Netflix has a funny way of just showing up on your front door with content that you are supremely interested in that you didn’t know existed a few days ago. Some of their big hitters have months of promotion, especially their annual original TV shows, but even some movies get in on the hype train before dropping into a glorious accessible streaming. But there are plenty of shows that show up for dinner and even brought some wine with them, but still didn’t tell you they were coming beforehand. Message from the King was like that for me.
Now, let’s be fair. The line between genre and cliché is getting pretty cloudy for this type of movie. The man, with a code, built on nothing but discipline and sheer will, goes up against seemingly insurmountable odds to avenge someone or something. If you’ve seen Taken or Man on Fire or even John Wick, you’ve seen this movie before. That doesn’t make it an outright bad film by any stretch. You’re just not going to see anything wholly original or even doing something better than those previous films either. One thing that carries some uniqueness (at least in comparison to the aforementioned films) is that there isn’t some absurd body count. The action is focused and impactful without the need for the video game enemy spawn type populace. The movie is, pseudo-mystery, essentially, with the protagonist peeling each layer of the onion back until it reaches a climax. The layers peeled, often, in brutal fashion.
So if this not all that unique of a film (and certainly doesn’t have the budget of those aforementioned flicks), then why bother? Because Chadwick Boseman might still be one of the best actors working today. Period. He has a gravity about him that owns every scene, even when much of his time is spent quietly bubbling with rage. Boseman plays Jacob King, a mysterious man traveling to the States from South Africa with no credit cards and only $600 to his name. He is looking for his sister, after receiving some distress call from her not too long before. What follows is Jacob going down the rabbit hole of learning about his sister, who he hasn’t truly known for many years, the life she led and why she was so desperate to reach out to him.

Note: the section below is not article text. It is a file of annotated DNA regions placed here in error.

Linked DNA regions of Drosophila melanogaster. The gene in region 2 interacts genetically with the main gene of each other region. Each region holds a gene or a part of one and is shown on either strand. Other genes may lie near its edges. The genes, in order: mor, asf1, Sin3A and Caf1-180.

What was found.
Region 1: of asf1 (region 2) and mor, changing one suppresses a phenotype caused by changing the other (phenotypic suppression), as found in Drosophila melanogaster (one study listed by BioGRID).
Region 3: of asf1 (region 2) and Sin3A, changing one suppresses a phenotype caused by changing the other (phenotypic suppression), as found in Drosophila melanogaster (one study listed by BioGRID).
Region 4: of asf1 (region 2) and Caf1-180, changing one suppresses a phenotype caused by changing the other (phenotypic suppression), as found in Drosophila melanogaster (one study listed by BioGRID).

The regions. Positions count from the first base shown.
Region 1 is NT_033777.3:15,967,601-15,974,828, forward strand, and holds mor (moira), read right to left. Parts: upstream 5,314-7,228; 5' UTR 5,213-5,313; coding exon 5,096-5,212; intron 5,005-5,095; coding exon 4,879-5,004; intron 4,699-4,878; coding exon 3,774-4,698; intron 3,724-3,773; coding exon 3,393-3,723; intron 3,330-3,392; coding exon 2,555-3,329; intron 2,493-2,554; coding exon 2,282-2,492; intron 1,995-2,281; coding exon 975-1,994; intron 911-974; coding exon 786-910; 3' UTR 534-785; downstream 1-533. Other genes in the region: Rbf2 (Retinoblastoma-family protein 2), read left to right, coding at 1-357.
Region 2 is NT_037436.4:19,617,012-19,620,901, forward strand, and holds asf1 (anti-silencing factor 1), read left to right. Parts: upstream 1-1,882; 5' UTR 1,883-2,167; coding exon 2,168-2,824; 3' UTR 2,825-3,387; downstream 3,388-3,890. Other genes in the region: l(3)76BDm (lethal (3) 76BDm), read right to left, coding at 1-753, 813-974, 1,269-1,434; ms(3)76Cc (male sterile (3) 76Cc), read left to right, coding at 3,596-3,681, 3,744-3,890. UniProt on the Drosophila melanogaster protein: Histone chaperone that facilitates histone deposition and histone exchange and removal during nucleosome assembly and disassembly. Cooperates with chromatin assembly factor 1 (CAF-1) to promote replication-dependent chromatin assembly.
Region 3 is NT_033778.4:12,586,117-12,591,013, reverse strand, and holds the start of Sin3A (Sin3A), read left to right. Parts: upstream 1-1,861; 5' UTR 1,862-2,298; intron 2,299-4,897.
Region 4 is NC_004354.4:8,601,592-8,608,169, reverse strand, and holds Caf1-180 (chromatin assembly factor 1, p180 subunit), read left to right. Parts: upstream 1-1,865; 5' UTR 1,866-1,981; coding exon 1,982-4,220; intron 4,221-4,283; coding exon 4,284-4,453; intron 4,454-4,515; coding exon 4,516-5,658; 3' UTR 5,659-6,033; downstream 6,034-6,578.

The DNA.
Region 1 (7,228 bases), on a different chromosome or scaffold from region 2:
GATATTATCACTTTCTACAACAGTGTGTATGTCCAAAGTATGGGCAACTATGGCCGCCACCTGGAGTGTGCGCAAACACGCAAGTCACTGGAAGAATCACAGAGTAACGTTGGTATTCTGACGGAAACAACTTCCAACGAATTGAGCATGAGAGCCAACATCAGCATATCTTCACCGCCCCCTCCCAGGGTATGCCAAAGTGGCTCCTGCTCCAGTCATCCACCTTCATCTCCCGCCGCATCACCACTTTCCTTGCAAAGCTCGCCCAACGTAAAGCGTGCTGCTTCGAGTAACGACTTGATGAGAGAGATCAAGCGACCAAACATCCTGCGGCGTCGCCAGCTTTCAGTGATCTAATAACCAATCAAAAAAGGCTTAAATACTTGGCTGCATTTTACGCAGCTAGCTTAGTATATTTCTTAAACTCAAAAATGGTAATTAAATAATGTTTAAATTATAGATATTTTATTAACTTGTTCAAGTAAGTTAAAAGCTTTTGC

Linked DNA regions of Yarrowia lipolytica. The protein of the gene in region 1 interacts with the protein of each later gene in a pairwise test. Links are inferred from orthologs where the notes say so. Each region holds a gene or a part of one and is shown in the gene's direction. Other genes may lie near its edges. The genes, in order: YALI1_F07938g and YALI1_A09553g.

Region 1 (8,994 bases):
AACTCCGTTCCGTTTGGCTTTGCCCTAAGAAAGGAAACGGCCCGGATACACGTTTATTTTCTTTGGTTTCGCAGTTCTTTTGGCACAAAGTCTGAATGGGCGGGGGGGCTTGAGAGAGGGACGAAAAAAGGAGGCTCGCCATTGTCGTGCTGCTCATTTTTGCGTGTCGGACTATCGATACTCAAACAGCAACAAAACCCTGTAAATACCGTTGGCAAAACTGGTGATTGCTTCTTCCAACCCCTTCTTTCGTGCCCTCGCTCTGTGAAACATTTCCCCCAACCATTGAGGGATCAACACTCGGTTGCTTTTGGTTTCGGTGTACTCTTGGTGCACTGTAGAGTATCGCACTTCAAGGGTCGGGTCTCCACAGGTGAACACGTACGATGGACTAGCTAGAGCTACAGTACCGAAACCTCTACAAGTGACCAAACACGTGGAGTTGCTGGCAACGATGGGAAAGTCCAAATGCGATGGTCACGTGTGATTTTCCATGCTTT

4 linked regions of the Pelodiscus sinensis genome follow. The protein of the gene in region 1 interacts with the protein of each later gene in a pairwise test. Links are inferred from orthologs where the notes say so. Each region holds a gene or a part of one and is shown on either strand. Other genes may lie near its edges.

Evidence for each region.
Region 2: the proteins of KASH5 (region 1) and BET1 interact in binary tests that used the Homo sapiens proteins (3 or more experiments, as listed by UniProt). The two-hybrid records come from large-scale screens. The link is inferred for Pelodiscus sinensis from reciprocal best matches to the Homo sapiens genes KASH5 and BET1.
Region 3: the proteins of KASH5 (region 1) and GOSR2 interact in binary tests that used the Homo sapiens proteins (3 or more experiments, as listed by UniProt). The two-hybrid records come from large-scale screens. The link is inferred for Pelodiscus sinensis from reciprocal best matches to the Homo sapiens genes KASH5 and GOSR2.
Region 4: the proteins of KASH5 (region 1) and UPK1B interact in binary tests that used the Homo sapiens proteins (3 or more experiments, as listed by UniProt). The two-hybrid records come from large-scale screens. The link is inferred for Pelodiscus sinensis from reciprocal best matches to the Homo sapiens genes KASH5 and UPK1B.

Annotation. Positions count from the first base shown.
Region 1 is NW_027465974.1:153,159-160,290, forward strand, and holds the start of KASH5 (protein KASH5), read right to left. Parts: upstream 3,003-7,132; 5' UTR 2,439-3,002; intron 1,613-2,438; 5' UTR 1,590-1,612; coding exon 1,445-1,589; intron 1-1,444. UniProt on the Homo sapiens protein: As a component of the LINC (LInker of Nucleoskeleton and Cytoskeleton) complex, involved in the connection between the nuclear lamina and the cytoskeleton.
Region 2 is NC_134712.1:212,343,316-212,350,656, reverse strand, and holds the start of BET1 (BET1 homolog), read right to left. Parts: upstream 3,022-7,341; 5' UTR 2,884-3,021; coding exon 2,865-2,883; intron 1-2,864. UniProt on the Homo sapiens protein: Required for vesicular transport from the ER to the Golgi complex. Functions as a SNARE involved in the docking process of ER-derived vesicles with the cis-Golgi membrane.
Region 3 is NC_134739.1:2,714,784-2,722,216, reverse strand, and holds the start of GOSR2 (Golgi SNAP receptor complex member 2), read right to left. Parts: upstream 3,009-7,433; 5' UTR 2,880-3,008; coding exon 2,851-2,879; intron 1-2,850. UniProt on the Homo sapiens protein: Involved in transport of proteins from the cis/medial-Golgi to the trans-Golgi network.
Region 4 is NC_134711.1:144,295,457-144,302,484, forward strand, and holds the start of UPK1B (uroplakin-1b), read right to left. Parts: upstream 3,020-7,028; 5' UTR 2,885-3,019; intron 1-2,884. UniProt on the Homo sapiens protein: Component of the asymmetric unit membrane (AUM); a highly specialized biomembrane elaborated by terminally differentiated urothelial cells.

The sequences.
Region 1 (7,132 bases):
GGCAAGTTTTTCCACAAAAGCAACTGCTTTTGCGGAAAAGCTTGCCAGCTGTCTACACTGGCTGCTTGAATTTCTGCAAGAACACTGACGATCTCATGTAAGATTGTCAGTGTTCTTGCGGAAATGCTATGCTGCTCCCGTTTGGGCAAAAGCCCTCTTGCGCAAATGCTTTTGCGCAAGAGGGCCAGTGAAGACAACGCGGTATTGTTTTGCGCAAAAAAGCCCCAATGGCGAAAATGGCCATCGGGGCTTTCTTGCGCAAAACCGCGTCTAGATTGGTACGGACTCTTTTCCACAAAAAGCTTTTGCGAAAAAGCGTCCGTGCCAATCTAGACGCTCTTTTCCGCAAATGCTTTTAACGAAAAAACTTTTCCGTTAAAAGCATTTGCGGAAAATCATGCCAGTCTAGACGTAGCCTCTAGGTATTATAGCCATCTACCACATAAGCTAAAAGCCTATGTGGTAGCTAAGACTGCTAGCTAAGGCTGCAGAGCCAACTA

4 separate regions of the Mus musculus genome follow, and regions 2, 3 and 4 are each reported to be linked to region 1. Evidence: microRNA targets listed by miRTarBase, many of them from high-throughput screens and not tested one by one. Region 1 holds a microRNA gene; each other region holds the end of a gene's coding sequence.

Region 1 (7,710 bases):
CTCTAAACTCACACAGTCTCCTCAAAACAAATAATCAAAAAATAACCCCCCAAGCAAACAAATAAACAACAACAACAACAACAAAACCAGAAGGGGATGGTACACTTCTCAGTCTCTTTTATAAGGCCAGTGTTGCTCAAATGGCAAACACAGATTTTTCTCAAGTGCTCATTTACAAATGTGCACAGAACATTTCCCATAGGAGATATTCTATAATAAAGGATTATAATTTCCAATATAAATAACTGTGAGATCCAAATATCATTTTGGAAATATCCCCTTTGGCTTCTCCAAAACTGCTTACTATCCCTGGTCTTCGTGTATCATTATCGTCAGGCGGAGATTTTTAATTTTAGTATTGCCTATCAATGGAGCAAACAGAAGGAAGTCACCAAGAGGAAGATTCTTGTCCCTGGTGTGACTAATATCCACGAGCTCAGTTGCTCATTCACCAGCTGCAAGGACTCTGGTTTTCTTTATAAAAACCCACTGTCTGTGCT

Jacob is…an angry young man. He gradually elevates from inquisitive, to persistent, to aggressively persuasive. And really, the adjectives just increase from there. We are given hints as to why Jacob is not only filled with rage but why he’s capable of doing the acts we witness, though the biggest reveal happens in the last five minutes of the film. It would have had more gravity (learning what Jacob truly is) if we had other means of seeing his capabilities. The ending is asked to do too much heavy lifting, where the load could have been distributed more evenly.
Boseman, is fantastic. No doubt. As if Black Panther wasn’t evidence enough, when he wants to go there, Boseman will absolutely be a believable action star. The script, however, fails him time and again. Sometimes with plot choices, sometimes with flat out clichés. If you’ve already stayed around despite the angry man burns everything down trope this movie is couched in, then you won’t be surprised to see the downtrodden woman companion, doing morally whatever it takes to make ends meet for her and her daughter. When Jacob gets roughed up, it’s her home that he crash lands in and seeks care. It’s her that ultimately gets a better life out of her interaction with Jacob.
You’ve seen all this before. It’s even more disturbing to feel the juxtaposition of the white savior for the black sinner play out so predictably, but alas, here we are. There are plenty of POC in the film that flank Jacob, but none were tabbed to play the non-compromised one, which is discouraging. There are also some narrative jumps that turn out flat in investigating the trouble the sister got into, her motivations and her abilities. There are plenty of allusions that say “we have to be careful of him, he’s like his sister” but we aren’t really sure why anyone should’ve been wary of the sister. She doesn’t feel like a full character, even though the narrative is so dependent upon her.
Ultimately, was this a terrible movie? No, not by any means. It just wasn’t that great, even if the vehicle felt very ripe for Boseman. With Black Panther coming out and the quick turnaround of this movie dropping, it feels like this is a sidequest for the actor before he gets back to his main quest with Panther in February. Come to see Boseman wreck shop and show some range. Stay for…well, not much else.
William is the Editor-In-Chief, leader of the Black Knights and father of the Avatar. With Korra's attitude, not the other one.